Drysdale’s career appears over

The door appears to have closed on Mahe Drysdale and his dream to head to the Tokyo Olympics.

Mahe Drysdale.
Mahe Drysdale.
Drysdale (42) was not named in the New Zealand men’s team by Rowing New Zealand yesterday.

The singles sculls spot Drysdale was after went to Jordan Parry, of Tauranga.

Parry dominated the trials for the singles sculls at Lake Karapiro earlier this year and Drysdale was never in the hunt.

At 42 and with his best years behind, Drysdale has not made the team at all. With Rowing New Zealand not sending any teams to world cups in Europe, any chance of returning to the national side appears remote for Drysdale.

North End rower Hamish Bond has been selected in the men’s eight which will travel to the last-chance regatta on May 15-17 in Lucerne in Switzerland where it will attempt to make the top two to qualify for the Olympics.

The eight will leave New Zealand on May 7 and return on May 20.

If the eight qualifies for the Olympics it will mean 10 crews heading to Tokyo.

The nine crews qualified so far are the women’s single, women’s double, lightweight women’s double, women’s pair, women’s quad, women’s eight, men’s single, men’s double and men’s pair.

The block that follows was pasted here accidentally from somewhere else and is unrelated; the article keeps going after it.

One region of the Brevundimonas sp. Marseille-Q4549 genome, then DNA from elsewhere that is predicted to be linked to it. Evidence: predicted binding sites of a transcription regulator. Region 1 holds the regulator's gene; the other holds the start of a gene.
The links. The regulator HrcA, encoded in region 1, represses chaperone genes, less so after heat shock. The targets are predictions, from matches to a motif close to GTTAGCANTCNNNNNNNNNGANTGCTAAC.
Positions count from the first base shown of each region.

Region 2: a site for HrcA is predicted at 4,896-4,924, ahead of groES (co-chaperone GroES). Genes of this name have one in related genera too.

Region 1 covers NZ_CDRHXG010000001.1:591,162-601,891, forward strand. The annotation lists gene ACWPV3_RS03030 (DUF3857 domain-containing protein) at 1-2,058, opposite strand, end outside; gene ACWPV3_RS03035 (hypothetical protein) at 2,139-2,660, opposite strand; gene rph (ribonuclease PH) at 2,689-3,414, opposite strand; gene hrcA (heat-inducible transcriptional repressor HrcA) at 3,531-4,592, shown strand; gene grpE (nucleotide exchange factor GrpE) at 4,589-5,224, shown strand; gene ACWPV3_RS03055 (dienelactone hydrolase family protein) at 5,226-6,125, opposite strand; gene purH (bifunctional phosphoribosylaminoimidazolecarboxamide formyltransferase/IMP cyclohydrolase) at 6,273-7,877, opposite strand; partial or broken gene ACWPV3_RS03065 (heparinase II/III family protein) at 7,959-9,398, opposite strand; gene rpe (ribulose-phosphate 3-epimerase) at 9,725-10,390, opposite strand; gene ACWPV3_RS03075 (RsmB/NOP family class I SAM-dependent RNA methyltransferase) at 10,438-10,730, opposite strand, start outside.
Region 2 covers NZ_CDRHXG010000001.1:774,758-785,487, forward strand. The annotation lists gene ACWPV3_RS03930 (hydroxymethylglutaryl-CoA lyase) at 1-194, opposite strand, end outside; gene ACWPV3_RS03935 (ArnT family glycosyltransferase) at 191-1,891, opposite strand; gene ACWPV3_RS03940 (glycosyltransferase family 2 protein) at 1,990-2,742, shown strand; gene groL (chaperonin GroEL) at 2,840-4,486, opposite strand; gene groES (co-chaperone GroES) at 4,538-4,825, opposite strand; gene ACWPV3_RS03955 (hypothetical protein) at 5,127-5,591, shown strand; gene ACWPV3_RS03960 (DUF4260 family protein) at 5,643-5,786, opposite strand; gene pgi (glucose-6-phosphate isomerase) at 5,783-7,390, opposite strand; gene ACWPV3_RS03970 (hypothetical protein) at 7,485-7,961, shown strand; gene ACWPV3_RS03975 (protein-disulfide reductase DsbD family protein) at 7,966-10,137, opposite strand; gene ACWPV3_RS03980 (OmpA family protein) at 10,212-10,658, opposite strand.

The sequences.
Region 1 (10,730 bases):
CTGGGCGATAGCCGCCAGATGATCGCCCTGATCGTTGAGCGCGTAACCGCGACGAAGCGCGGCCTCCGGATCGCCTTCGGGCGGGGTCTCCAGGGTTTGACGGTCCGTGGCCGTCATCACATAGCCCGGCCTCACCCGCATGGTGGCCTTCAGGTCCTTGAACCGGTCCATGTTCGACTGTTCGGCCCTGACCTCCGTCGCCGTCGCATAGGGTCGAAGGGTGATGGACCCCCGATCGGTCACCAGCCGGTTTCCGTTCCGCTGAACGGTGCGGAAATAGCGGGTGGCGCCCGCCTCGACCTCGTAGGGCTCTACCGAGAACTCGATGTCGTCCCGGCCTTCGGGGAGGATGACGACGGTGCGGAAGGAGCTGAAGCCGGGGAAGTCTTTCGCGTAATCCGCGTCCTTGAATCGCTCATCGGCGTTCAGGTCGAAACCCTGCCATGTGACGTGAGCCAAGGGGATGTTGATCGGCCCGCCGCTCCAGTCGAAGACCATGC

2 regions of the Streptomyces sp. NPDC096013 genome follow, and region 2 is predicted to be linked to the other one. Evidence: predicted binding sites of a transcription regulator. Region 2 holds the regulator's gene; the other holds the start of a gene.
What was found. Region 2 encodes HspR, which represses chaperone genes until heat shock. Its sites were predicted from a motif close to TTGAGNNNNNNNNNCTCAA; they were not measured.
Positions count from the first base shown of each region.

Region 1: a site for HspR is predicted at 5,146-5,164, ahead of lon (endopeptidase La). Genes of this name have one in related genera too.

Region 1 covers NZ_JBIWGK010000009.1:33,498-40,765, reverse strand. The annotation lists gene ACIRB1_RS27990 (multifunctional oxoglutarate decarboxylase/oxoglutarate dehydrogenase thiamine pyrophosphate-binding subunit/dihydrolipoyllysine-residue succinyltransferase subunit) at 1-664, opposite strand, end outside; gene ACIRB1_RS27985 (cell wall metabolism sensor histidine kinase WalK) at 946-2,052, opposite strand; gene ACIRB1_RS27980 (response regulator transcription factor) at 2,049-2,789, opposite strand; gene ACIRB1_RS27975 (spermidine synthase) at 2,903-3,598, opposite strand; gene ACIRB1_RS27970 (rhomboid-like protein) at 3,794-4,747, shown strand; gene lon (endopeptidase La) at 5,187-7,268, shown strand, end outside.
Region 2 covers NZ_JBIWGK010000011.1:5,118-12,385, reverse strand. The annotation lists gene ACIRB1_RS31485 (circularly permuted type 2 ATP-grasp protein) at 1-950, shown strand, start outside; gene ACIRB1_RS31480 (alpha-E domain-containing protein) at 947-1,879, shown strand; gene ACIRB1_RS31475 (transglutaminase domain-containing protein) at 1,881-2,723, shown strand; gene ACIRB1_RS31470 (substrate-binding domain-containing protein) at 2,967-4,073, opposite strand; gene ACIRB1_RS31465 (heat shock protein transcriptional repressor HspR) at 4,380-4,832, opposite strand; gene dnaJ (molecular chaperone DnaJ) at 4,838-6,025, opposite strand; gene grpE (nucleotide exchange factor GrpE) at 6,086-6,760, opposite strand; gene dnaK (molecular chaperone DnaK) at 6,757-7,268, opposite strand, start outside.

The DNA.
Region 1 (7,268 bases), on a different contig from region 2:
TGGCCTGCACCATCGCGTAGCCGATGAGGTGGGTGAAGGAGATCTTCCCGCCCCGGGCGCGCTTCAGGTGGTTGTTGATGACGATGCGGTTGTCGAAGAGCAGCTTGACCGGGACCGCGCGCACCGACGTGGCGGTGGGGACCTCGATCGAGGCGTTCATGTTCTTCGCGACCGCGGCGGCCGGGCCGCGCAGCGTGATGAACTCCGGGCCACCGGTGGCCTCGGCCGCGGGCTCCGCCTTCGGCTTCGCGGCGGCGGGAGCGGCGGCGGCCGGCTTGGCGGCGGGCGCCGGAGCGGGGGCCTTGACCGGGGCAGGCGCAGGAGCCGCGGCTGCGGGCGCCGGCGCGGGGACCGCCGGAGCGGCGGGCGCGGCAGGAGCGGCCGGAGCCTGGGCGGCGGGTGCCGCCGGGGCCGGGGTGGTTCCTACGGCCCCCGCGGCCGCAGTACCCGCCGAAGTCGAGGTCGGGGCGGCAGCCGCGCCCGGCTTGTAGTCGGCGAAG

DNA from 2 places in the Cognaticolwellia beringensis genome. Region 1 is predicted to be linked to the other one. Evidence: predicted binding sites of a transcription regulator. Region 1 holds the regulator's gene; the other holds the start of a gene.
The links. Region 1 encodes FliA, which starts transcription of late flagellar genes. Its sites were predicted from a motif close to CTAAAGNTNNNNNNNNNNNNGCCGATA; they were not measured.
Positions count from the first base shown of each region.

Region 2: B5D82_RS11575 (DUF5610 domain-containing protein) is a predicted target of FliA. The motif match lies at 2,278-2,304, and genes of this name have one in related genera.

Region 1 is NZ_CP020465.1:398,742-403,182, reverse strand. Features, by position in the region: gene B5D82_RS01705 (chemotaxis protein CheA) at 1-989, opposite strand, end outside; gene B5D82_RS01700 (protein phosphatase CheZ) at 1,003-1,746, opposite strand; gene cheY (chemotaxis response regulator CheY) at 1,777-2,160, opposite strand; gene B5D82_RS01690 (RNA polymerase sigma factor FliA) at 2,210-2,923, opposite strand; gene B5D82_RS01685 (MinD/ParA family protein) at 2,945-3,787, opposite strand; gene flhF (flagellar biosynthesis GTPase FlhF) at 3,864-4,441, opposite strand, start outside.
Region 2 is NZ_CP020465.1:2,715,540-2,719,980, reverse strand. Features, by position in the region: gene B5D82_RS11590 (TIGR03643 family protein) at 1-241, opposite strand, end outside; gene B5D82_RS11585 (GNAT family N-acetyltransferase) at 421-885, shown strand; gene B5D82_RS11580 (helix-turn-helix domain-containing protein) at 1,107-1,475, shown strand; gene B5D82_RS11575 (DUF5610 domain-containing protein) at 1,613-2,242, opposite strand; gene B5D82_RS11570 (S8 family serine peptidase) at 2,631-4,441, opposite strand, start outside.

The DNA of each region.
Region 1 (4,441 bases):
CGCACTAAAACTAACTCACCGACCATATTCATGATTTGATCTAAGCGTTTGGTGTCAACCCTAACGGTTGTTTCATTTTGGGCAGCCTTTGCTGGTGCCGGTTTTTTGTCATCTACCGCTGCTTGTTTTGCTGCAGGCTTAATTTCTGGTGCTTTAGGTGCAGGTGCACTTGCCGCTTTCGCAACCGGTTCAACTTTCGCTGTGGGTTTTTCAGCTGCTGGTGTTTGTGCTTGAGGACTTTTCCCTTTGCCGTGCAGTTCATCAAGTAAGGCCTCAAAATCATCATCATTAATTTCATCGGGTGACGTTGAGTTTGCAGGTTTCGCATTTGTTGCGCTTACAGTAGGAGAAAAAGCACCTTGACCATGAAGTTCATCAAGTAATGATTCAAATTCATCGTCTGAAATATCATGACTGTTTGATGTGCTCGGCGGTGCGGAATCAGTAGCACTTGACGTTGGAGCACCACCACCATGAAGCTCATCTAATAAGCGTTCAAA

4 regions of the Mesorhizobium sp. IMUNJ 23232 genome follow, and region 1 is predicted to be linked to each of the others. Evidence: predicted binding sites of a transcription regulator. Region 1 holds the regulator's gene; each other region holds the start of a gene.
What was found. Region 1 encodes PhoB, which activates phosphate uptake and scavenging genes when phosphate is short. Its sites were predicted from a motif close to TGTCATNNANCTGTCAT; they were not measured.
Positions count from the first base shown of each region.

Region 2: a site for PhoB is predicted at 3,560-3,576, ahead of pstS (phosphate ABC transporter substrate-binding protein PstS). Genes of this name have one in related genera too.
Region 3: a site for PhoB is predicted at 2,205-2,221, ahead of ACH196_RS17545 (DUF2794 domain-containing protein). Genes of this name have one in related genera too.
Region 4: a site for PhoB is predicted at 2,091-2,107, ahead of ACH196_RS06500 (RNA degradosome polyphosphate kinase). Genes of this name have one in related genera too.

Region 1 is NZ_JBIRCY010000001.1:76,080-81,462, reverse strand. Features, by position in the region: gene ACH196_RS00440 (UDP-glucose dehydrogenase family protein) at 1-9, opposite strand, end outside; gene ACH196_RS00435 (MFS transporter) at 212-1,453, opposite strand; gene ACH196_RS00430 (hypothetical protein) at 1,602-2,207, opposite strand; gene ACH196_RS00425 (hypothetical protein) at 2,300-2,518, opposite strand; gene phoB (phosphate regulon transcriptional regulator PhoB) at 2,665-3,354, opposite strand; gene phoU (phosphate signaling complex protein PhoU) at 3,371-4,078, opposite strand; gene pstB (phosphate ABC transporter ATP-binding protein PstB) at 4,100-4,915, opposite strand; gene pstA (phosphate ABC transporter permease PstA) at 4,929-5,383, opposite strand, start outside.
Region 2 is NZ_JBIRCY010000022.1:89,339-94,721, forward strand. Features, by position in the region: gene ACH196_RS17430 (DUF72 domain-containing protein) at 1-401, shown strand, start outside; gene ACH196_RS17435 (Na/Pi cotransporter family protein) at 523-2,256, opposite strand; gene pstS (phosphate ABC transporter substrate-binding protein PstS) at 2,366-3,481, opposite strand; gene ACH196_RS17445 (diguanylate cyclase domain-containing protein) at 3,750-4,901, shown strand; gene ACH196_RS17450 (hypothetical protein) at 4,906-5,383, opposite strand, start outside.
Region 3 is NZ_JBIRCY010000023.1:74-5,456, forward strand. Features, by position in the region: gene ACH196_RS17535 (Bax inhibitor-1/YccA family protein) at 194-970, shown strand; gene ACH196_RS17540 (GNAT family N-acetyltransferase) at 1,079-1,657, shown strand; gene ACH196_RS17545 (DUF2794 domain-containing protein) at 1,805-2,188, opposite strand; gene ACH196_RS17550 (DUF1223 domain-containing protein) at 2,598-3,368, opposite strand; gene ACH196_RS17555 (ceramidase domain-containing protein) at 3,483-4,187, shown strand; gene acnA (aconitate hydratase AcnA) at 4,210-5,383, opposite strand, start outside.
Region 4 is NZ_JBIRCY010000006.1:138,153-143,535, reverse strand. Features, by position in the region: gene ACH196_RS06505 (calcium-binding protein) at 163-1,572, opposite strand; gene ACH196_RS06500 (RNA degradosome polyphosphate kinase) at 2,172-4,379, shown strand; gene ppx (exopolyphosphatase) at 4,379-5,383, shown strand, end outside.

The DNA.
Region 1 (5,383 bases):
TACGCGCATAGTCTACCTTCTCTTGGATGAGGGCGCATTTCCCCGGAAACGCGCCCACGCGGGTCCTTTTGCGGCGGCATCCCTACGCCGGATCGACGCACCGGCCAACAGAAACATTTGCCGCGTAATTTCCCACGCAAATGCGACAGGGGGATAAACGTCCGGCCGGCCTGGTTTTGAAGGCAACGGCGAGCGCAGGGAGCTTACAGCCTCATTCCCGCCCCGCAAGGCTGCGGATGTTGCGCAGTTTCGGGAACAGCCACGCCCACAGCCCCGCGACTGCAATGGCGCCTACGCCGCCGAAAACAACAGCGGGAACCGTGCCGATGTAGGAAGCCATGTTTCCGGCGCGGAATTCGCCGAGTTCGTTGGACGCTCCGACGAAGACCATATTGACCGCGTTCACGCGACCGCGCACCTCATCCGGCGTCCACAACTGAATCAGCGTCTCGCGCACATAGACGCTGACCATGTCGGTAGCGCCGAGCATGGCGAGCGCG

The Olympic team will be announced on June 11.

Meanwhile, former Dunedin rower Zoe McBride has opened up on the reasons why has she decided to retire.

McBride (25) quit the sport four months out from the Olympics. She won the lightweight doubles with Jackie Kiddle at the world championships in 2019.

She told Newstalk ZB she began contemplating her career after suffering a stress fracture to her leg last year.

Months of rehab took a toll on both her mental health and she developed an eating disorder and an erratic menstrual cycle.

She was not comfortable in having to manipulate her body to get to the right weight.

"In order for me to be in a position to get back down to weight to race is too much of an ask on my mental health and also my physical health," she said

"I don't want to put myself in a position where I'm not OK but still in the boat."

Although having trained extensively over the past few years for the Tokyo Games, McBride said she was confident she would never regret her decision.

"I don't expect a lot of people to understand or for people to see it from my point of view but I know over the years, obviously the work that I've put in, it's been a massive goal of mine to go to the Olympics but to do it at the sacrifice of myself is not worth it."

 

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